Valerii Zaluzhnyi, the Commander-in-Chief of the Armed Forces of Ukraine, has approved amendments to the order on the rules governing the accreditation of journalists during martial law. Accreditation will now be valid for 12 months rather than 6, and access to the yellow zone will be facilitated.
Source: Detector Media
Details: Valerii Zaluzhnyi, the Commander-in-Chief of the Armed Forces of Ukraine, by Order No. 51 dated 3 February 2024, approved amendments to Order No. 73 dated 3 March 2022 on the rules for the accreditation of journalists during martial law.
Further to the amendments, accredited media representatives are now permitted to work unaccompanied in public places in the yellow zone, which is freely accessible to civilians, within the limits of the route agreed on by the commander of the respective military group. A permit can be obtained on the basis of an application by an accredited media representative. Applications will be considered within three calendar days of submission.
Individual accredited media representatives may be permitted to work in the red zone only if accompanied by the relevant officials as an exception, “in order to provide the public and the international community with objective information about war crimes committed by the Russian Federation, at the request of Ukraine’s Defence Ministry or the General Staff of Ukraine’s Armed Forces by the Commander-in-Chief of the Armed Forces of Ukraine or the relevant commander of the group of troops”.
Media representatives working in the red zone are obliged to submit the photographic and video materials they have collected so that they can be checked for the presence of any restricted information, and to coordinate their distribution and publication with the responsible official.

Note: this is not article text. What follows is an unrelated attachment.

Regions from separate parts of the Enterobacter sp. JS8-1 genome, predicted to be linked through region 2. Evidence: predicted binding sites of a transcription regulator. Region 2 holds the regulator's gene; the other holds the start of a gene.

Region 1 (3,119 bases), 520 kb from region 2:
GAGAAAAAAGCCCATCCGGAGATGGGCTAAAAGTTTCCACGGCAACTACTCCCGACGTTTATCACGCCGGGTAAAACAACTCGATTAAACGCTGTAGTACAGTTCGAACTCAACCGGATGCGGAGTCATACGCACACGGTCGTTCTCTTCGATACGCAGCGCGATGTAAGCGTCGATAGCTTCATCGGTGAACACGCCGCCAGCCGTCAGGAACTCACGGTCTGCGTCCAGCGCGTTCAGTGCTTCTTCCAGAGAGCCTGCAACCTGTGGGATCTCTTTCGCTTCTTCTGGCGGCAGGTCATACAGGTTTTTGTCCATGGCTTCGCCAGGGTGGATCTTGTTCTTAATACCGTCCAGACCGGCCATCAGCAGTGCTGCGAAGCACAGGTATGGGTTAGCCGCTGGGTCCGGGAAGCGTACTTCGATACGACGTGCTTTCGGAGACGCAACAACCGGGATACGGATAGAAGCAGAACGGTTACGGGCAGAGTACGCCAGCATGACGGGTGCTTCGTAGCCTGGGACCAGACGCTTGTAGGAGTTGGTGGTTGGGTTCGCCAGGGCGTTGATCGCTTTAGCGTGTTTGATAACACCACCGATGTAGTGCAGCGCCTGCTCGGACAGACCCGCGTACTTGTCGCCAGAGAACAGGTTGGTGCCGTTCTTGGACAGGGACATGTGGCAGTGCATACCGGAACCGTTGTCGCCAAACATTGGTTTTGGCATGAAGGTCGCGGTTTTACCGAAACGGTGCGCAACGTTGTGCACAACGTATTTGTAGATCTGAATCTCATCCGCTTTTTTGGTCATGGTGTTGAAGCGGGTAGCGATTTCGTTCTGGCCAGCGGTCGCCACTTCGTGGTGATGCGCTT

In addition, Paragraph 1.10, which referred to the immediate termination of the work of a media representative at a military facility “in the event of a situation that may threaten his or her life and health”, has been removed from Annex 1. Oksana Romaniuk, director of the Institute of Mass Information (IMI), had previously explained that this clause had been used by military commanders as an excuse to deny journalists access to the red zone.
It should be noted that Annex 4 of the order states that the Armed Forces and other components of the defence forces are not responsible “for the safety, life and health, return, or life, health or property insurance of public figures whose opinions are listened to by the public (opinion leaders, bloggers, etc.),” and that this is therefore the responsibility of the accredited media representative.
Among other approved amendments, journalists’ accreditation will be granted for a period of up to 12 months rather than 6.
For reference: Amended rules on journalists’ accreditation during martial law have been in effect in Ukraine since 3 March 2023. Commanders, in their areas of responsibility, defined three zones for media representatives. In the red zone, all work by accredited media was completely prohibited, and in the yellow zone, it was only possible to work if accompanied by a press officer. The new press card was valid for up to 6 months.
Members of the Media Movement and Ukrainian and foreign journalists declared after the new rules were introduced that excessive restrictions on the work of the media during martial law were unacceptable. Reporters Without Borders and the Committee to Protect Journalists also called for a review of the zoning rules.
The Institute of Mass Information submitted proposals to the Ministry of Defence in November, suggesting improvements to the rules on journalists’ access to the war zone. In December, Yaroslav Yurchyshyn, chairman of the parliamentary committee on freedom of speech, announced that proposals to improve journalists’ access to the combat zone were in preparation.
Support UP or become our patron!